Virtual On: Oratorio Tangram Review

Nebojsa Radakovic
Virtual On: Oratorio Tangram Info

genre

  • N/A

players

  • 1 - 2

Publisher

  • Sega

Developer

  • Sega-AM2

Release Date

  • 01/01/1970
  • Out Now

Platform

  • DreamCast

rating

Virtual On, Virtual Off.

I sometimes find myself becoming very jealous of the Japanese. After all, Japan

is something of a gaming Mecca and the proving grounds for many of the console

games that make it to U.S. shores. Like a small child, I wonder why exactly THEY

always have to get all the good games first? (most of them anyway.) It’s not fair

I tell you. It’s not fair!

Luckily, one particular gem made it across the seas, narrowly escaping a cruel

death by the Sega of America execs. Yes dear readers, Virtual On: Oratorio

Tangram
(the sequel to the hit Virtual

On: Cyber Troopers
) has made it over to our very own U.S. Sega Dreamcast!

The story behind Oratorio Tangram is a strange one, so listen up. During

the Virtual Century, a “Moon Gate” was discovered which held enormous amounts

of valuable psychic energy. War broke out and development Plant 9 disappeared,

along with a vital piece of the new technology. Known only as the “Tangram,”

this technology controls the laws of space and time. Your mission is to take

control of one of twelve Virtuaroids and locate the Tangram.

No one ever mentions what in the world “Oratorio” is (It’s a composition

for voices and orchestra, which doesn’t make things any clearer. – Ed.
),

but I think it might be the name of the supreme power emanating from the Virtuaroids.

Either that or some wacky hidden psychic code saying, “Buy this game!” (I’ll

make sure to run it backward through a vocalizer to find out.) Got all that?

It’s giant robot fightin’ time!

From the very beginning, it is obvious just how graphically enriched the world

of Virtual On is. During the take-off scenes, you can even see the miniature

Dreamcast powering each of the warrior robots (I just can’t call them ‘roids).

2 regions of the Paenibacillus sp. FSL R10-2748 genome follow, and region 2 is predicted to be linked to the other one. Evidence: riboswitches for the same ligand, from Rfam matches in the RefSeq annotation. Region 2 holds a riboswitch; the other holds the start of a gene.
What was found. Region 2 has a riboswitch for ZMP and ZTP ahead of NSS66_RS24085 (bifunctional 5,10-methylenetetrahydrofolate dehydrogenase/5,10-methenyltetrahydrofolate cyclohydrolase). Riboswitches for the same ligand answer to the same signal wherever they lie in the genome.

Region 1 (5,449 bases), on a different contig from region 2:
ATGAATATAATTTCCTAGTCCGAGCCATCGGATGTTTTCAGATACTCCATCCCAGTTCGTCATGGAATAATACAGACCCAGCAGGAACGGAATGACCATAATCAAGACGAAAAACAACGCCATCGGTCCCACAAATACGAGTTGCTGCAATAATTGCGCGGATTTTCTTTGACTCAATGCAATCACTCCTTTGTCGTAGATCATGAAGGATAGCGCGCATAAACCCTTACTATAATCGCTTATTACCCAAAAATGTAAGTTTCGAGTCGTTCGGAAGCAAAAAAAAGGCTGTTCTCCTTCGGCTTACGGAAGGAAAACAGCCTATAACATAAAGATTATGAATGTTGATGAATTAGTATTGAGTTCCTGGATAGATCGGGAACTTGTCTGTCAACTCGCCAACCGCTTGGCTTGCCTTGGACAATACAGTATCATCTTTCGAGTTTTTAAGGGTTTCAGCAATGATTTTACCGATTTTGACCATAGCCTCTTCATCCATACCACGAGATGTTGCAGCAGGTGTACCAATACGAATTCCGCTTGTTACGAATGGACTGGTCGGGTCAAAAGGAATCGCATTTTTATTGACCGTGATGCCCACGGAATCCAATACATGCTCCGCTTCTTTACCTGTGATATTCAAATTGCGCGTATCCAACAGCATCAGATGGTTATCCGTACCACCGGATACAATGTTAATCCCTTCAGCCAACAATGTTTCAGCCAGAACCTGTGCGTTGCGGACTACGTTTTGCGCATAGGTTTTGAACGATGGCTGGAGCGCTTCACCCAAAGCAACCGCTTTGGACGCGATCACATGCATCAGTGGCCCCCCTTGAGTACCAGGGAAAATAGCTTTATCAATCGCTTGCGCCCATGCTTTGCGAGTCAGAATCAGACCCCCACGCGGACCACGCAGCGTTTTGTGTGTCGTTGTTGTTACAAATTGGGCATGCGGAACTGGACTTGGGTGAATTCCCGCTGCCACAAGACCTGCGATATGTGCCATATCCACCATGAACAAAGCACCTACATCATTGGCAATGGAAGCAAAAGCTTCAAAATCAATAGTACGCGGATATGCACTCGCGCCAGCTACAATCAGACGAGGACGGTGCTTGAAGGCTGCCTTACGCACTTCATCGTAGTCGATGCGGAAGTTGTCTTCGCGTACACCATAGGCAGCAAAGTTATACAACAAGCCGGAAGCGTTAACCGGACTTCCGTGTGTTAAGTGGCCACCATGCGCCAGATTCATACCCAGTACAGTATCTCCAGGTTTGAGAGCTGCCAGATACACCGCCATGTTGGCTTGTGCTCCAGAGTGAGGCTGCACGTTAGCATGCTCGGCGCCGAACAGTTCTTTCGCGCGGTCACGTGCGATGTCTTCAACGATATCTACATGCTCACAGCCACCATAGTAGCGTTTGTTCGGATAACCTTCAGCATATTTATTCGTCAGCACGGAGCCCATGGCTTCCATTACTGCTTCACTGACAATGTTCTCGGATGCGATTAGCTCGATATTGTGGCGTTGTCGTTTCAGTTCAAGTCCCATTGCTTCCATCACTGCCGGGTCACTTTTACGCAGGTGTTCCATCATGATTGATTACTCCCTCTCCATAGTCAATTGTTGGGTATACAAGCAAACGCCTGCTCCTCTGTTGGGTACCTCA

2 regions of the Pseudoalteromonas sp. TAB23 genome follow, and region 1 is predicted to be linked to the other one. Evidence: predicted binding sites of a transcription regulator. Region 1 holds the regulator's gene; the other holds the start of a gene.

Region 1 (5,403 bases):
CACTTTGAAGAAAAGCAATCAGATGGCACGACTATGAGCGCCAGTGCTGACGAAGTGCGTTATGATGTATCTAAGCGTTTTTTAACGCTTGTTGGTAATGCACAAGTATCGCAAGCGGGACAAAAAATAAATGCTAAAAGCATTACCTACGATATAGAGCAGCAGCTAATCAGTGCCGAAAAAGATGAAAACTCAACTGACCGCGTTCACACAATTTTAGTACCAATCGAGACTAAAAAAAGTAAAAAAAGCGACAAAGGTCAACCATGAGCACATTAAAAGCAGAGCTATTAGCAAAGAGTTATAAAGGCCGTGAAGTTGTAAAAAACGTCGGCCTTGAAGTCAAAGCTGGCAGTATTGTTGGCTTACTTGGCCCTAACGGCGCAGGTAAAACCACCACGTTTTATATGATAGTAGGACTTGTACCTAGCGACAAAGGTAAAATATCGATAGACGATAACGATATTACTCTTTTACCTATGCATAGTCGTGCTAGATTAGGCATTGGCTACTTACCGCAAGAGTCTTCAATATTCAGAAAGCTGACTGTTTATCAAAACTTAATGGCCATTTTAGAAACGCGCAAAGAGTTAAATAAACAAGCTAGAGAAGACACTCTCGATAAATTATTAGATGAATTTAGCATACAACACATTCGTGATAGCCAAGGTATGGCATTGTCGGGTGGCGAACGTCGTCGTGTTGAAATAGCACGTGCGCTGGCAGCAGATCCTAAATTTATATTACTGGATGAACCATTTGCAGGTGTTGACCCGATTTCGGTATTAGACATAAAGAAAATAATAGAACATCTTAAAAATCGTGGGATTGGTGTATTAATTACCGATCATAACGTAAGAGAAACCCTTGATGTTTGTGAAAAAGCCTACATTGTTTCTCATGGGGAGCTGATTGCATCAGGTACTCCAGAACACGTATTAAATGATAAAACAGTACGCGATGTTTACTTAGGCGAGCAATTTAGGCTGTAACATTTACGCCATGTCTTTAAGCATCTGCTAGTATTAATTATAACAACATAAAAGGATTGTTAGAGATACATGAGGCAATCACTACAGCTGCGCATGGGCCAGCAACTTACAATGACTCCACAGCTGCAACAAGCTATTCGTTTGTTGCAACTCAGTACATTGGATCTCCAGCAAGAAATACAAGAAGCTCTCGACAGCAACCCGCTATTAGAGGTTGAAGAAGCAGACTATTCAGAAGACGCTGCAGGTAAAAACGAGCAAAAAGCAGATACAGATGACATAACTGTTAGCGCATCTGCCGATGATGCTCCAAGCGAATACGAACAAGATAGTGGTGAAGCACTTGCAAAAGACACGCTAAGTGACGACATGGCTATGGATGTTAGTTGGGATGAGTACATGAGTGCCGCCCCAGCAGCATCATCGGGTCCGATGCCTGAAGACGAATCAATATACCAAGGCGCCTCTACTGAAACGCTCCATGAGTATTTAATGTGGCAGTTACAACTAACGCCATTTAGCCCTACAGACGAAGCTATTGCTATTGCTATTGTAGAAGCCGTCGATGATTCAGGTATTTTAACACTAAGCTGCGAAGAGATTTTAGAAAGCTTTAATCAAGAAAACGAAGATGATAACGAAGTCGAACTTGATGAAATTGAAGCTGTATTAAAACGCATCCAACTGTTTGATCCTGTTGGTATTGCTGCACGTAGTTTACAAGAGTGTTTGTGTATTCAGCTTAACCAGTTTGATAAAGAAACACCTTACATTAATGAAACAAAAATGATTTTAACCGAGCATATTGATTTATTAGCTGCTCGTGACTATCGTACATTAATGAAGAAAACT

As the battle gets underway, you’ll soon be amazed by the smoothness of it all.

The animation of each character is completely seamless, lacking any visible

faults. The Virtuaroids themselves even show physical damage as the game progresses.

The 17 different backgrounds are also loaded up with plenty of detail. One

stage includes a small moat that will slow you down and another stage takes

place completely underwater. This game definitely shares one of the top spots

in the Dreamcast graphics category alongside greats like Soul

Calibur
and Dead or Alive 2.

Blazing

gameplay augments the graphical wonders of Virtual On:OT. At an astonishing

60 frames per second, the cast of Virtual On moves almost as fast as

Kobe does to the hoop. Even when the action is hot and heavy, the game runs

as smooth as silk. This speed makes it possible for a skilled player to eliminate

his opponent in a matter of seconds.

Many gamers may be unfamiliar with Oratorio Tangram, a game that never

really made it overseas into American arcades. Even the original Virtual

On
was difficult to find. Oratorio Tangram, like its predecessor,

is meant to be played side by side with a human opponent…and with twinsticks.

That awesome peripheral sadly did not make it over to the U.S., making fans

of the series wonder how their U.S. version would fare minus the essential controller.

The answer is disappointing.

Virtual On: Oratorio Tangram is just not the same game without the

twinsticks. To compensate for the loss, Activision has provided several possible

controller options to suit a player’s control preferences. While none of these

configurations can truly capture the essence of the twinsticks, they’re good

enough to play the game. Even still, a great deal of patience and practice is

needed in order to gain even the smallest grasp of the virtuaroid’s controls.

Despite the control problems, Oratorio Tangram is a great two-player

experience. It isn’t as frustrating as the single player mode and it’s much

more fun to learn the controls with a friend rather than in the training mode.

Another little bothersome aspect is the lack of extras. Extras (especially

in fighting games) lead to greater replay value. More costumes, stages, or characters

are always welcomed, but you won’t find very much past the basics in Oratorio

Tangram
.

Virtual On: Oratorio Tangram is one of those great Japanese games that

didn’t quite reach its potential with the American release. My heart yearns

for those beloved twinstick controllers that I so fondly remember from the days

of Cyber Troopers. Still, it’s a graphical powerhouse that is great for

some one on one fighting robot action.

REVOLUTION REPORT CARD

3.5
Rating
Smooth graphics
Fast gameplay
Virtual robot goodness
Wherefore art thou, twinsticks?
No extras